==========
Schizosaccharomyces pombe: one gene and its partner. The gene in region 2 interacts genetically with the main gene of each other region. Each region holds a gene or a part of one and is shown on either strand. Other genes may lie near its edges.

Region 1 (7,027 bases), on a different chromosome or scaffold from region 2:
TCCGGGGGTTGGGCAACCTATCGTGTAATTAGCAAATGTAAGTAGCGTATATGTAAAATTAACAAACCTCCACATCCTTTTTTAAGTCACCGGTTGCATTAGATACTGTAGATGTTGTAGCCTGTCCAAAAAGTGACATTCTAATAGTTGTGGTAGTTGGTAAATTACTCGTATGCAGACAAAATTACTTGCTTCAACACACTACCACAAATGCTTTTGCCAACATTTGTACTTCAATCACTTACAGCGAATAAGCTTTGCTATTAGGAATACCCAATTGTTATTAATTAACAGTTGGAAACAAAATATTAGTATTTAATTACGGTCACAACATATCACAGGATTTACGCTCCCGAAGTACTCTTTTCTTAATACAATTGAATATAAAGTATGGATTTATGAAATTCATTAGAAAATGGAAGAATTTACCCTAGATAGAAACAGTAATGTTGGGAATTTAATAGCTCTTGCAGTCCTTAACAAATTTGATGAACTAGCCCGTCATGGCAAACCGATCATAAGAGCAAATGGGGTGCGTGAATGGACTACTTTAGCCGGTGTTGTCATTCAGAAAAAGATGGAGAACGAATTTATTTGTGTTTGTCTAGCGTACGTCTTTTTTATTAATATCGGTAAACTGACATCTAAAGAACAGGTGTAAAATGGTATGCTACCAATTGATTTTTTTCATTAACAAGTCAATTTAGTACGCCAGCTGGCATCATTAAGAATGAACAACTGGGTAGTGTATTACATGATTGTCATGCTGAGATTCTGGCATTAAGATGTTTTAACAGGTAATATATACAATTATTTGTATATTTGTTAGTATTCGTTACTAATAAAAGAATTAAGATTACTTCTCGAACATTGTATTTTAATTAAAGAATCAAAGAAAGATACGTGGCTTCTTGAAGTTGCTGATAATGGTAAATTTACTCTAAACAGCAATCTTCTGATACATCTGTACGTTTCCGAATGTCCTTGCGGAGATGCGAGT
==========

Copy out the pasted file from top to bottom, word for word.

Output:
Schizosaccharomyces pombe: one gene and its partner. The gene in region 2 interacts genetically with the main gene of each other region. Each region holds a gene or a part of one and is shown on either strand. Other genes may lie near its edges.

Region 1 (7,027 bases), on a different chromosome or scaffold from region 2:
TCCGGGGGTTGGGCAACCTATCGTGTAATTAGCAAATGTAAGTAGCGTATATGTAAAATTAACAAACCTCCACATCCTTTTTTAAGTCACCGGTTGCATTAGATACTGTAGATGTTGTAGCCTGTCCAAAAAGTGACATTCTAATAGTTGTGGTAGTTGGTAAATTACTCGTATGCAGACAAAATTACTTGCTTCAACACACTACCACAAATGCTTTTGCCAACATTTGTACTTCAATCACTTACAGCGAATAAGCTTTGCTATTAGGAATACCCAATTGTTATTAATTAACAGTTGGAAACAAAATATTAGTATTTAATTACGGTCACAACATATCACAGGATTTACGCTCCCGAAGTACTCTTTTCTTAATACAATTGAATATAAAGTATGGATTTATGAAATTCATTAGAAAATGGAAGAATTTACCCTAGATAGAAACAGTAATGTTGGGAATTTAATAGCTCTTGCAGTCCTTAACAAATTTGATGAACTAGCCCGTCATGGCAAACCGATCATAAGAGCAAATGGGGTGCGTGAATGGACTACTTTAGCCGGTGTTGTCATTCAGAAAAAGATGGAGAACGAATTTATTTGTGTTTGTCTAGCGTACGTCTTTTTTATTAATATCGGTAAACTGACATCTAAAGAACAGGTGTAAAATGGTATGCTACCAATTGATTTTTTTCATTAACAAGTCAATTTAGTACGCCAGCTGGCATCATTAAGAATGAACAACTGGGTAGTGTATTACATGATTGTCATGCTGAGATTCTGGCATTAAGATGTTTTAACAGGTAATATATACAATTATTTGTATATTTGTTAGTATTCGTTACTAATAAAAGAATTAAGATTACTTCTCGAACATTGTATTTTAATTAAAGAATCAAAGAAAGATACGTGGCTTCTTGAAGTTGCTGATAATGGTAAATTTACTCTAAACAGCAATCTTCTGATACATCTGTACGTTTCCGAATGTCCTTGCGGAGATGCGAGT